Cookies on this website
We use cookies to ensure that we give you the best experience on our website. If you click 'Continue' we'll assume that you are happy to receive all cookies and you won't see this message again. Click 'Find out more' for information on how to change your cookie settings.
Woman holding her pregnant stomach.

Today, the MBRRACE-UK collaboration, based at Oxford Population Health’s National Perinatal Epidemiology Unit (NPEU), has published the results of their latest UK Confidential Enquiry into Maternal Deaths and Morbidity. These annual rigorous reports are recognised as a gold standard in identifying key improvements needed for maternity services. The latest Saving Lives, Improving Mothers’ Care study examines in detail the care of all women who died during, or up to one year after, pregnancy between 2017 and 2019 in the UK. 

Key findings 

  • Pregnancy remains very safe in the UK, with the overall maternal death rate showing a slight decrease. Among 2,173,810 women who gave birth in 2017-2019, 191 died during or up to six weeks after pregnancy, and 495 during or up to one year after their pregnancy.
  • Nevertheless, the findings show a continued inequality in the mortality rates for women of different ethnic backgrounds, ages, and socio-economic circumstances.
  • Heart disease remains the largest single cause of all maternal deaths during or up to six weeks after pregnancy. Neurological causes (epilepsy and stroke) are the second most common cause of maternal death, followed by sepsis and blood clots.
  • The maternal death rate from pre-eclampsia and eclampsia continues to be low but remains higher than the lowest rate, in 2012-14.
  • Cancer is the most frequent indirect cause of death for pregnant women between six weeks and a year after the end of pregnancy.
  • Maternal suicide remains the leading direct (pregnancy-related) cause of death over the first year after pregnancy. Of concern, the number of teenage suicide deaths has increased: 11 per 100,000 teenagers giving birth, up from 2.5 in 2014-2016.
  • Women from Black ethnic groups are four times more likely to die in pregnancy than women from White groups, and women from Asian ethnic backgrounds almost twice as likely.
  • Pregnant women living in the most deprived areas are twice as likely to die than those living in the most affluent areas.
  • The maternal mortality rate is almost four-fold higher for women aged 40 or over, compared with women aged 20-24 years.
  • The average age at first childbirth continues to increase, yet fewer than a third of mothers who gave birth over the age of 45 receive the recommended care for older mothers. In particular, few women have discussions when planning their pregnancy about potential risks.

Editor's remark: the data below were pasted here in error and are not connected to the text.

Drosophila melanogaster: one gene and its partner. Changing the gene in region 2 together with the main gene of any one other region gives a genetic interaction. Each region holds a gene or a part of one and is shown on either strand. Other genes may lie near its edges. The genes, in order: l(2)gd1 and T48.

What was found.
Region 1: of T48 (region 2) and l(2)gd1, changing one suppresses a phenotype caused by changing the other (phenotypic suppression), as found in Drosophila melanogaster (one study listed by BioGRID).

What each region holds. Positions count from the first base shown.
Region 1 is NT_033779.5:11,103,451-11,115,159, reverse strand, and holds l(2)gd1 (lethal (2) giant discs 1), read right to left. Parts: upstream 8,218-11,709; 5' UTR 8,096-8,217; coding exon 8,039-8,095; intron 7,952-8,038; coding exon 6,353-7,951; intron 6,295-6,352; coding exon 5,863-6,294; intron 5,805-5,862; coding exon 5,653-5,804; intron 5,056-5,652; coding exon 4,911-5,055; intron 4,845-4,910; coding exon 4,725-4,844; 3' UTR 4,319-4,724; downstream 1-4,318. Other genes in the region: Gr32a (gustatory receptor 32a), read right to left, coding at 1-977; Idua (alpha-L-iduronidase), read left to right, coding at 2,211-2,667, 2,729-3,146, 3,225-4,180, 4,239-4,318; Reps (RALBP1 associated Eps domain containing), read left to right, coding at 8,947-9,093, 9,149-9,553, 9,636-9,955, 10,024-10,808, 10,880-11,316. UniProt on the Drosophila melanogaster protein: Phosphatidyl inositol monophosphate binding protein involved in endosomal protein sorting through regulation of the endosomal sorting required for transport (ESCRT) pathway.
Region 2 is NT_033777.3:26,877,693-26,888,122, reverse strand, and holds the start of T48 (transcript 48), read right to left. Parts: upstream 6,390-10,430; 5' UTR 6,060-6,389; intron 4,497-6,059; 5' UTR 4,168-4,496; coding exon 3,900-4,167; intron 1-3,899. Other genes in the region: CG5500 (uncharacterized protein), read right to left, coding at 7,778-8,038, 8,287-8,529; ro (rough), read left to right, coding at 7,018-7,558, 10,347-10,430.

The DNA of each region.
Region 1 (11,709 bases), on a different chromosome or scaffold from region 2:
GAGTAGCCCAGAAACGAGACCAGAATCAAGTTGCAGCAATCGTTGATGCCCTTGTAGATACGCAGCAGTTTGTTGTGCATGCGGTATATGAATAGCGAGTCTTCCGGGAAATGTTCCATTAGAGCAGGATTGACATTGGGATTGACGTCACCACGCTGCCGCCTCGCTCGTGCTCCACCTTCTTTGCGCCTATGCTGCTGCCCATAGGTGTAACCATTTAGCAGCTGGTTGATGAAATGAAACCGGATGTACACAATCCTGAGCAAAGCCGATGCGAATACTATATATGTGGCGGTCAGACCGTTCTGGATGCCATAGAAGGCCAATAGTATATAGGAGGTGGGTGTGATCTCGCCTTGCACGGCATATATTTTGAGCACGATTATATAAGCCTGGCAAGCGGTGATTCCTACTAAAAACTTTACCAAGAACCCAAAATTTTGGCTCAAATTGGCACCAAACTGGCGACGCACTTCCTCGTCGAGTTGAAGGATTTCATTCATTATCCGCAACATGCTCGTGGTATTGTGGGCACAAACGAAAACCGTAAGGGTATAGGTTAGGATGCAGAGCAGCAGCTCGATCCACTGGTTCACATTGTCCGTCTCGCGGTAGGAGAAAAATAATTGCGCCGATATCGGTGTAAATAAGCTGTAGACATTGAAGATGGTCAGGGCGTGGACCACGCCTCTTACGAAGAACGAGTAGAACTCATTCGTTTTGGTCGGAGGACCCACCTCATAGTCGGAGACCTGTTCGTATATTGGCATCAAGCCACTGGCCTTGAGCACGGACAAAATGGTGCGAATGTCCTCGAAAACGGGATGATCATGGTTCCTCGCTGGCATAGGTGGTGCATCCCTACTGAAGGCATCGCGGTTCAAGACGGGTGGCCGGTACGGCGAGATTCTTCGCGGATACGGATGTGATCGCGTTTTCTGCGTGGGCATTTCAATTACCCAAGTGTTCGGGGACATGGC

According to the research team, the findings reflect how pregnant women are being put at greater risk due to clinicians focusing on their pregnancy, rather than the woman’s own health. This is particularly the case for the women who died from cancer, with their symptoms often being attributed to pregnancy and not further investigated. 

In addition, the report highlights the need for greater coordination in the care of women facing socio-economic adversity and/or poor mental health. The report’s authors concluded that improvements in care might have made a difference in outcome for 67% of women who died by suicide, 29% who died from substance misuse and 18% of those who died by homicide. 

Professor Marian Knight (NPEU), who led the study, said ‘This report demonstrates that there are persisting inequalities in maternal deaths, besides recurring structural biases affecting women’s care on the basis of their pregnancy. Addressing these systemic issues is more urgent than ever, particularly as we continue to see the same biases affecting the care of pregnant women with COVID-19.’ 

Specific recommendations from the report include:

  • Health professionals must be aware that women’s risks before, during and after pregnancy are not static; for instance, mental health can deteriorate rapidly following a pregnancy loss.
  • A pregnant woman who reports symptoms of concern must be treated the same as a non-pregnant person unless there is a very clear reason not to.
  • There needs to be greater coordination between care services – including GPs, maternal services and mental health services – to offer individualised care, particularly for women experiencing adversity and/or poor mental health.
  • Older mothers (45 years +) should receive age-appropriate guidance, including the need to continue treatments for existing conditions, and individualised assessments of the risks to themselves and their unborn child.
  • Reducing obesity and overweight is a clear target for reducing maternal deaths. Obesity is a major risk factor for both heart disease and blood clots.

To find out more download the full report, lay summary and infographic from the NPEU website.